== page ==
- Power tariff likely to rise in bid to revive stalled IMF programme.
- Work on devising targeted subsidies underway.
- Pakistan and IMF are scheduled to hold review talks from May 18.
ISLAMABAD: To revive the stalled IMF programme under the $6 billion Extended Fund Facility (EFF), the government will have to hike the electricity tariff by Rs7.14 per unit through base price and fuel price adjustments as well as increase the petrol prices in a gradual manner.
Owing to the fear of backlash, the government is considering hiking only petrol and continue giving subsidies on diesel. The government is also exploring options to convince the provinces to contribute by sharing the burden to absorb the fuel cost.
The work on devising targeted subsidies is also underway at the senior level of the government.
According to official working, the government will have to hike electricity by Rs4.79 per unit as a base price and another Rs2.35 per unit as outstanding fuel price adjustment, so in totality, the IMF is demanding an increase of Rs7.14 per unit for curtailing further escalation in circular debt.
Pakistan and the IMF are scheduled to hold review talks from May 18, for making renewed efforts to strike a staff-level agreement that can pave the way for seeking approval of the fund’s executive board for the release of the next tranche worth $1 billion.
Through the withdrawal of subsidies, it is feared that it will fuel more inflationary pressures, which already stood at 13.4% and it might further go up in the remaining months of the current fiscal year.
It is estimated that in case of keeping prices unchanged, the government would have to bear the cost of Rs140 billion till June 2022 for four months period from March to June of the current fiscal year.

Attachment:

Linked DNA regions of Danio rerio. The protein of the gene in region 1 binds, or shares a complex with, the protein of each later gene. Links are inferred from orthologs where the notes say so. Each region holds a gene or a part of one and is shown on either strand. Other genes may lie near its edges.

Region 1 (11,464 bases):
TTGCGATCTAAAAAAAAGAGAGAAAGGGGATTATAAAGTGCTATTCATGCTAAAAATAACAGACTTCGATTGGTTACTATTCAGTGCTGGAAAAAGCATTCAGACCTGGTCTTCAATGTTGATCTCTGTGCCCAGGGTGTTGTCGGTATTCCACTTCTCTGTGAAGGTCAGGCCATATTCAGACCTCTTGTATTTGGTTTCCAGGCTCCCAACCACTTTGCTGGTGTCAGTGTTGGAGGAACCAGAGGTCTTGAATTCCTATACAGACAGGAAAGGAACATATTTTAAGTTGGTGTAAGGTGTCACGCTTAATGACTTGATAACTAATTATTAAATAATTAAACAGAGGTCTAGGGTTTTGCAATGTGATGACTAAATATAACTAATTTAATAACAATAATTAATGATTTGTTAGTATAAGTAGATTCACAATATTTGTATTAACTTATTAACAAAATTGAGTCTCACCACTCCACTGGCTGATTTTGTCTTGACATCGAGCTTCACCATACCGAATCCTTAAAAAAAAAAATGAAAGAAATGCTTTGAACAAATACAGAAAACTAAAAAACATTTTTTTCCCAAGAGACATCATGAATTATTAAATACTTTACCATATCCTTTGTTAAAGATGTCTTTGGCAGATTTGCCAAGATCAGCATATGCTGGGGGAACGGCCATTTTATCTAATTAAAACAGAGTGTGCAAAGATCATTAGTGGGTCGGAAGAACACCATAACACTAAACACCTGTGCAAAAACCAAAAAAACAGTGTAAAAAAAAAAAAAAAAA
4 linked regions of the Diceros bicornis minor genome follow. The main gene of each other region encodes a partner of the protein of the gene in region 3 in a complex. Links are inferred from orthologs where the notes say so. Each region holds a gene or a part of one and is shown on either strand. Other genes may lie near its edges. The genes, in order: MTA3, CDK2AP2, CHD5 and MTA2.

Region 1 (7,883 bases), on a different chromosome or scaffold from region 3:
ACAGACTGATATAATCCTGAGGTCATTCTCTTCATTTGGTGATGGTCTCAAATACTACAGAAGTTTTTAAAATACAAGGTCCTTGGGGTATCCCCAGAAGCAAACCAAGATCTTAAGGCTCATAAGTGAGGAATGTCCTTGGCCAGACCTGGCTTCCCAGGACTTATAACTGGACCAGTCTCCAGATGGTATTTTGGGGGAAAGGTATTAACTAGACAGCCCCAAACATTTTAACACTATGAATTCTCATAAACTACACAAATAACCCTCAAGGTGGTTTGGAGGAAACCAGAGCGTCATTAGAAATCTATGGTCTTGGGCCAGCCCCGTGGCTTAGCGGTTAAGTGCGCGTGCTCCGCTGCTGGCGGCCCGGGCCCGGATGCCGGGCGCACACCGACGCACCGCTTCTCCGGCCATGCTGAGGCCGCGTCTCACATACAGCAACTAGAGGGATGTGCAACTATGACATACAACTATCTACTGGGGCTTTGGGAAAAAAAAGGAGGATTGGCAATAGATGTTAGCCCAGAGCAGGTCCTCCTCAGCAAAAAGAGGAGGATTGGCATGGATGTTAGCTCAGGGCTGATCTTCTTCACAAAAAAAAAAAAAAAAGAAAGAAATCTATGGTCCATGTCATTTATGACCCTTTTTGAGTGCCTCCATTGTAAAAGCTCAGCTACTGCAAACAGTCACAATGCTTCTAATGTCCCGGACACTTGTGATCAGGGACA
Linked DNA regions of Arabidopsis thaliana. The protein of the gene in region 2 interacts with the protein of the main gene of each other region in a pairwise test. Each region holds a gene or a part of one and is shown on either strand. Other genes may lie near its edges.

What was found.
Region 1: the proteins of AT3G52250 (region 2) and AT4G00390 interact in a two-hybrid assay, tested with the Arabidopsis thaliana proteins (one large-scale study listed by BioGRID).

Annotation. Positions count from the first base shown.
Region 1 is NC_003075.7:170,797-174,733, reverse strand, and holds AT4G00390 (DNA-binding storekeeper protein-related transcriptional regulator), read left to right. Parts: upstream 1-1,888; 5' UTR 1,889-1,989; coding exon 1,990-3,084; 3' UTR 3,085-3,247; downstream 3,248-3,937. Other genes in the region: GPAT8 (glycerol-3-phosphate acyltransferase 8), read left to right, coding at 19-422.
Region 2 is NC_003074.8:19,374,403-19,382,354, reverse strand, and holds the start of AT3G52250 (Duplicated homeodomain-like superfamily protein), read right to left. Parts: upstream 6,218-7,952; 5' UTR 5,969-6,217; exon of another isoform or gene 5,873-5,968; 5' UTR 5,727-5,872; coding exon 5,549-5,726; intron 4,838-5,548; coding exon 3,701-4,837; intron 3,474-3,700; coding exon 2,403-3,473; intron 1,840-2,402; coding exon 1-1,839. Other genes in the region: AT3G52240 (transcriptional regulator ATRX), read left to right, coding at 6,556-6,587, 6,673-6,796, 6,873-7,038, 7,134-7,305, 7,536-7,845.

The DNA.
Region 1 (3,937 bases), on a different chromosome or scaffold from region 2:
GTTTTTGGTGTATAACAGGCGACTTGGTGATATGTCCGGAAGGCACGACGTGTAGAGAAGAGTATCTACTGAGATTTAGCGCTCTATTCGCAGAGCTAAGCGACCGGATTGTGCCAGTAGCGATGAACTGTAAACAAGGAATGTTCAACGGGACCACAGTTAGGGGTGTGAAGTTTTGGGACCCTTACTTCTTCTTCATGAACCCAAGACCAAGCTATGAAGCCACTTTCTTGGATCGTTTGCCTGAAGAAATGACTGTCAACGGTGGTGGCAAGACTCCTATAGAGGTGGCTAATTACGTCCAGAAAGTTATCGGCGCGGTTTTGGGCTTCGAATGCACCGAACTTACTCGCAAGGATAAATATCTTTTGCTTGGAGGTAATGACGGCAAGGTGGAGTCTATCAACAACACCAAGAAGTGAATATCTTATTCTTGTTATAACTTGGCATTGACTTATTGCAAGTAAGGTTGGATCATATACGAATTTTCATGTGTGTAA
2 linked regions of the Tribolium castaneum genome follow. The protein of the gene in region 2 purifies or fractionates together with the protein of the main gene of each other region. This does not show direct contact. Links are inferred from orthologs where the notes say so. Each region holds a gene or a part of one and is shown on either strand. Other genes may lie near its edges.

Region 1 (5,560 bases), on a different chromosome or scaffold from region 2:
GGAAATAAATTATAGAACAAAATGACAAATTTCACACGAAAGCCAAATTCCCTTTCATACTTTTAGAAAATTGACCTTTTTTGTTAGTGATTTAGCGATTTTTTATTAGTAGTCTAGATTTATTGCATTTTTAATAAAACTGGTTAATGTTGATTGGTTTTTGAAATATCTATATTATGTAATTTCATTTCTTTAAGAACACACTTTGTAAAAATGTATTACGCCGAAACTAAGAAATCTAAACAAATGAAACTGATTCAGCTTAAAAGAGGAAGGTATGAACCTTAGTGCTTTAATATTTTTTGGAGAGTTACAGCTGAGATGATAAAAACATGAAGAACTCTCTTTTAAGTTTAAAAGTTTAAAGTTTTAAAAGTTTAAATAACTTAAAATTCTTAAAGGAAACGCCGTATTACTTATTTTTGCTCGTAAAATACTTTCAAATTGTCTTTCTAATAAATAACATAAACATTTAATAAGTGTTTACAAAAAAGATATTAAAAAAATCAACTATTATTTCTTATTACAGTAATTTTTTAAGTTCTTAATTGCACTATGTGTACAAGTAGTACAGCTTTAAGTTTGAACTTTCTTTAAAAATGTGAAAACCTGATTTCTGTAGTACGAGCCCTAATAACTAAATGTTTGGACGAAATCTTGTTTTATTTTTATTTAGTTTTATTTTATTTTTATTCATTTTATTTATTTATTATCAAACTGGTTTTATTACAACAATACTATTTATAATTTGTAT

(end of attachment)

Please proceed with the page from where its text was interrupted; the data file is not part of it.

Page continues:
Now the incumbent regime has been left with no other option but to devise a mechanism for placement of targeted subsidies identified through the newly-conducted National Social Economic Survey (NSER) under the Benazir Income Support Programme (BISP) for protecting around 30 million households from hiked inflationary pressures.
However, experts believe that serious flaws appeared in the design, implementation, inclusion and exclusion done through this survey, as its 43 variables for determining Proxy Mean Testing (PMT) possessed serious flaws.
As such, the exact income of households would be hard to determine.
However, official sources confirm that the conditions of the IMF, World Bank, and Asian Development Bank do not end here, as the government will have to hike gas tariffs on average in a massive way to improve the liquidity crunch being faced by two giants — Sui Southern Gas and Sui Northern Gas.
The IMF has estimated that the total cost of unfunded fuel subsidy, including electricity, gas and POL products, escalated to Rs700 billion or over 1% of Gross Domestic Product (GDP).
The IMF has termed the fuel subsidies “unfunded” and so far estimated that the government provided subsidies of Rs53 billion in March 2022, and Rs72 billion in April and it was projected that this amount would go up to Rs118 billion in May 2022.
If the POL prices in the international market are kept at the existing levels, it is assessed that the fuel subsidies might incur the cost of Rs118 billion. So, in totality, it was projected to cost the national exchequer to the tune of Rs360 billion.
With a total unfunded subsidy of electricity and POL products, the cost stood at Rs501 billion. Now the government conceded that it requires Rs200 billion to pay to gas utility companies, so the total amount surged to Rs701 billion or over 1% of GDP.
The government is working on the placement of targeted subsidies on the basis of the latest NSER survey done to identify the poorest households but there is a need to point out that it was not meant for accomplishing the task of ascertaining the assets/income of the poorest of the poor households.
The post-survey done by the official circles also verified that there were serious flaws in the latest survey, so the government should take a cautious decision to utilise its data to allocate substantial resources in the name of targeted subsidies for the next fiscal year 2022-23.
“It’s easy to say but difficult to implement,” one senior official commented, who is privy to previous efforts made during the tenure of the PTI regime and added that after finding out flaws, the then-government had adopted the path of granting generalised subsidy, which had benefited the rich more but caused a heavy loss to the national exchequer.
Originally published in